Neither depression, age nor education showed a significant interaction with treatment self-efficacy on pain interference, after adjusting for confounders (online supplemental table 3) .

Sensitivity analyses

Because SLAQ may capture non-inflammatory symptoms, we conducted sensitivity analyses to examine the combined effect of symptom self-efficacy (at mean T-score=48.1) and depression on both outcomes, after additional adjustments for steroid and/or immunosuppressive therapies as surrogates of active disease. Online supplemental tables 4 and 5 depict that the results remained similar.

Discussion

Among black women with SLE, higher levels of self-efficacy to manage symptoms and treatments were inversely and independently associated with fatigue and pain interference. However, these associations were modified by age, educational attainment and depressive symptoms, and the effect of these interactions on women outcomes varied by the type and level of self-efficacy.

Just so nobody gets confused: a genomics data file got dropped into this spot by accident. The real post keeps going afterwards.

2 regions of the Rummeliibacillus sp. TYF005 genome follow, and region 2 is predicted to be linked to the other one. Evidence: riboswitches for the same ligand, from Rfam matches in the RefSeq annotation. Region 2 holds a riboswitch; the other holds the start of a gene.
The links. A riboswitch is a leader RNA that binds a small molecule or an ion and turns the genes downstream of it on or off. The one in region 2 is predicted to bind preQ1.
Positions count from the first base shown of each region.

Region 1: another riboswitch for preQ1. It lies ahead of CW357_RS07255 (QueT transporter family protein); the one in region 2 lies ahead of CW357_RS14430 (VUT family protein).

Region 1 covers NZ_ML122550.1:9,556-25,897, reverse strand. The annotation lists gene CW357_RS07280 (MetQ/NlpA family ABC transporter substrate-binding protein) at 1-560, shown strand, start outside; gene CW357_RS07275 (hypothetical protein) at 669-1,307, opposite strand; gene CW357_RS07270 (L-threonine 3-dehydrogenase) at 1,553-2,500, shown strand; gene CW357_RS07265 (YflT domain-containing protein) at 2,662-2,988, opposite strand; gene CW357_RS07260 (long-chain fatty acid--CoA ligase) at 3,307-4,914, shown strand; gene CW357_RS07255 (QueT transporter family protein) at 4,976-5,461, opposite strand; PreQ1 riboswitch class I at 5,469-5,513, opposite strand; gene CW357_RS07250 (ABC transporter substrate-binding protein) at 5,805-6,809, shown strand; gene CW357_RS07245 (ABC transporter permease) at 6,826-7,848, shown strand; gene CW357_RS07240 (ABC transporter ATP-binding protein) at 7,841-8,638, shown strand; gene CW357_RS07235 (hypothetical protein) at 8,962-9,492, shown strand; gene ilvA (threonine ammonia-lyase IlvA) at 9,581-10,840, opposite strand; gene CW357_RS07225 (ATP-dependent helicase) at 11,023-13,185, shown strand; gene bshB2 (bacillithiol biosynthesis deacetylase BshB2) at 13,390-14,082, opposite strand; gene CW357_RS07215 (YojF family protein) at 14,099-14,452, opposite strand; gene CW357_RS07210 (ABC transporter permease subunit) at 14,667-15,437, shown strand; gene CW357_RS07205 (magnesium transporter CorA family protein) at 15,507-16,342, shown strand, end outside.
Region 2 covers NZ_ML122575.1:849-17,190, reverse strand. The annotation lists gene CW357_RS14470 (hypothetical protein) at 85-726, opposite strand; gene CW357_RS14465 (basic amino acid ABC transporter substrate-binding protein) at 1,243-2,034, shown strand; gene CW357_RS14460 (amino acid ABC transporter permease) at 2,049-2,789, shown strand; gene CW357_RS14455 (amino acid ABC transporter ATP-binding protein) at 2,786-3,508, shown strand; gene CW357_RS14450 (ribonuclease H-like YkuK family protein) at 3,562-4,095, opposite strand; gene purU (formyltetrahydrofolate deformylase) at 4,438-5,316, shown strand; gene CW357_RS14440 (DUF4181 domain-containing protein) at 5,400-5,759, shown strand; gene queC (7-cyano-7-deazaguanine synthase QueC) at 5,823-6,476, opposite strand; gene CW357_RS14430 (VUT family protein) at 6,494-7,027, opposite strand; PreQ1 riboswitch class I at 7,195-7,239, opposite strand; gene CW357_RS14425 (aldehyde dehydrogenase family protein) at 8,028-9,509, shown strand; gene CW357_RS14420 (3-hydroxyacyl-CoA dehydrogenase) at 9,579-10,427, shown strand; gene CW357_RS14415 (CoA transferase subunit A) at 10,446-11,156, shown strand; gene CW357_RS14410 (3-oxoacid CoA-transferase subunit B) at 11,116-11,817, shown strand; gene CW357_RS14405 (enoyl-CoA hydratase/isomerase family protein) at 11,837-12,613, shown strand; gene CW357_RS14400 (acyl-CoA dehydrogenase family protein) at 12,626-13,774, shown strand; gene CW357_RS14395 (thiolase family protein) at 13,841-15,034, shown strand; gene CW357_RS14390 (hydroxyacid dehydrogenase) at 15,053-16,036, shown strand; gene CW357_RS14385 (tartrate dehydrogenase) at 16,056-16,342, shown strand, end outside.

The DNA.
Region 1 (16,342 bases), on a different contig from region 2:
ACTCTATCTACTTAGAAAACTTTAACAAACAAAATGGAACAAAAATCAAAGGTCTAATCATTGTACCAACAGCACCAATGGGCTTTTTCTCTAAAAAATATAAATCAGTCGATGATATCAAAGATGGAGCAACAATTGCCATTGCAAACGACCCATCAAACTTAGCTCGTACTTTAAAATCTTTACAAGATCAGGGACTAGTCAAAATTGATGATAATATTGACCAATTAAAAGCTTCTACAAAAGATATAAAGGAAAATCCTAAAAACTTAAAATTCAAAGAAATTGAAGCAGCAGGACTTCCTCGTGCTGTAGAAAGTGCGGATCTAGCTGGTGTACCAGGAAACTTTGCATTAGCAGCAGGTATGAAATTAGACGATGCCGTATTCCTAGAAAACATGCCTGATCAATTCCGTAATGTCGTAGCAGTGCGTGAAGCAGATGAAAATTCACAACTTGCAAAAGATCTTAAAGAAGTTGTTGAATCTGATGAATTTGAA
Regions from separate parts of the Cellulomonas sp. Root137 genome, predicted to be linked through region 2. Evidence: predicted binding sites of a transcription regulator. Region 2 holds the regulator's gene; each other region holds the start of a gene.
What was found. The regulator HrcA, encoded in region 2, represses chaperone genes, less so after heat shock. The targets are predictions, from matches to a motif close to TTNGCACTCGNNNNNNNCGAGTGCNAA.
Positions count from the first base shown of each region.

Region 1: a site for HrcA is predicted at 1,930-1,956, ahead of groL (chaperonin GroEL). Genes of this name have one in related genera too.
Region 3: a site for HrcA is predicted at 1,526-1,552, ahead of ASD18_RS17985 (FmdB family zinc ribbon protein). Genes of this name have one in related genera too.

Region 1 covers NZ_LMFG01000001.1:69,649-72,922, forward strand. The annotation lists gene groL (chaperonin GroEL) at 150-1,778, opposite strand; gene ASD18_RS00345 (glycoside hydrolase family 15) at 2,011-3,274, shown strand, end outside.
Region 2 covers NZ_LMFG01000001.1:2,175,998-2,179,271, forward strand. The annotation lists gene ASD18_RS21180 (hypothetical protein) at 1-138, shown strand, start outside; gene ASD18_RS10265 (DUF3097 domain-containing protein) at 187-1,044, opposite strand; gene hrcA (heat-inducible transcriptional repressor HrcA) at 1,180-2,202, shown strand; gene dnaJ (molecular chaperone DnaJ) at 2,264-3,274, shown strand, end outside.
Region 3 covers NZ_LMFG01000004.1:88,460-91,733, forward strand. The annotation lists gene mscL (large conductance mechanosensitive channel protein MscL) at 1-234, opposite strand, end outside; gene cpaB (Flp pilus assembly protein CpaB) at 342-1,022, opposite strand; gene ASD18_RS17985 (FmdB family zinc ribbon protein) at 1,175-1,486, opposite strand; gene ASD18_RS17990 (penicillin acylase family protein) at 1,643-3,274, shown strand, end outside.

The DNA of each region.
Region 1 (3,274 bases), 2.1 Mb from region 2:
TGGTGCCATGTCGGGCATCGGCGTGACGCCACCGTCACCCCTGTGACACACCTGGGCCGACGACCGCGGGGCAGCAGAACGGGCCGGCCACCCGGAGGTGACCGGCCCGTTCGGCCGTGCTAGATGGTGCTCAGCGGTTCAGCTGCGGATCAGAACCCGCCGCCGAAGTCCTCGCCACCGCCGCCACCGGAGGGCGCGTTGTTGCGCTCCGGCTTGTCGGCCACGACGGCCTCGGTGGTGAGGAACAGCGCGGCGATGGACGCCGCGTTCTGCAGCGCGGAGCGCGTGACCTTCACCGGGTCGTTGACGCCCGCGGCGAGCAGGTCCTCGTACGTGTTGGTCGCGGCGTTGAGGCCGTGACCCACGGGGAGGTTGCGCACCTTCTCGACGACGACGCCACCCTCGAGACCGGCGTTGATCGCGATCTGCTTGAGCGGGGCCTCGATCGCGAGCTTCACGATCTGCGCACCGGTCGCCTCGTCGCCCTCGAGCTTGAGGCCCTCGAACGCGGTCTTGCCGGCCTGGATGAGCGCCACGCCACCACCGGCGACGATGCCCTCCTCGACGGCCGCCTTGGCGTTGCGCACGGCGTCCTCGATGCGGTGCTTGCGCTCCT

The inverse relationship between each measure of self-efficacy (to manage symptoms and to manage medications and treatments) and each outcome (pain interference and fatigue) was not unexpected. Yet, to our knowledge, these relationships have not been described in minorities with SLE. A recent study described an inverse association between organ damage and general self-efficacy in black but not in white individuals with SLE, despite similar levels of self-efficacy in both racial groups.57 Those findings suggest that black individuals may need to build greater self-efficacy to overcome the multiple challenges posed by the disease. Moreover, we found a greater effect of self-efficacy to manage symptoms on both outcomes. Thus, our findings point to the need for self-efficacy-building interventions, particularly those directed to manage symptoms, to improve the quality of life of black women with SLE.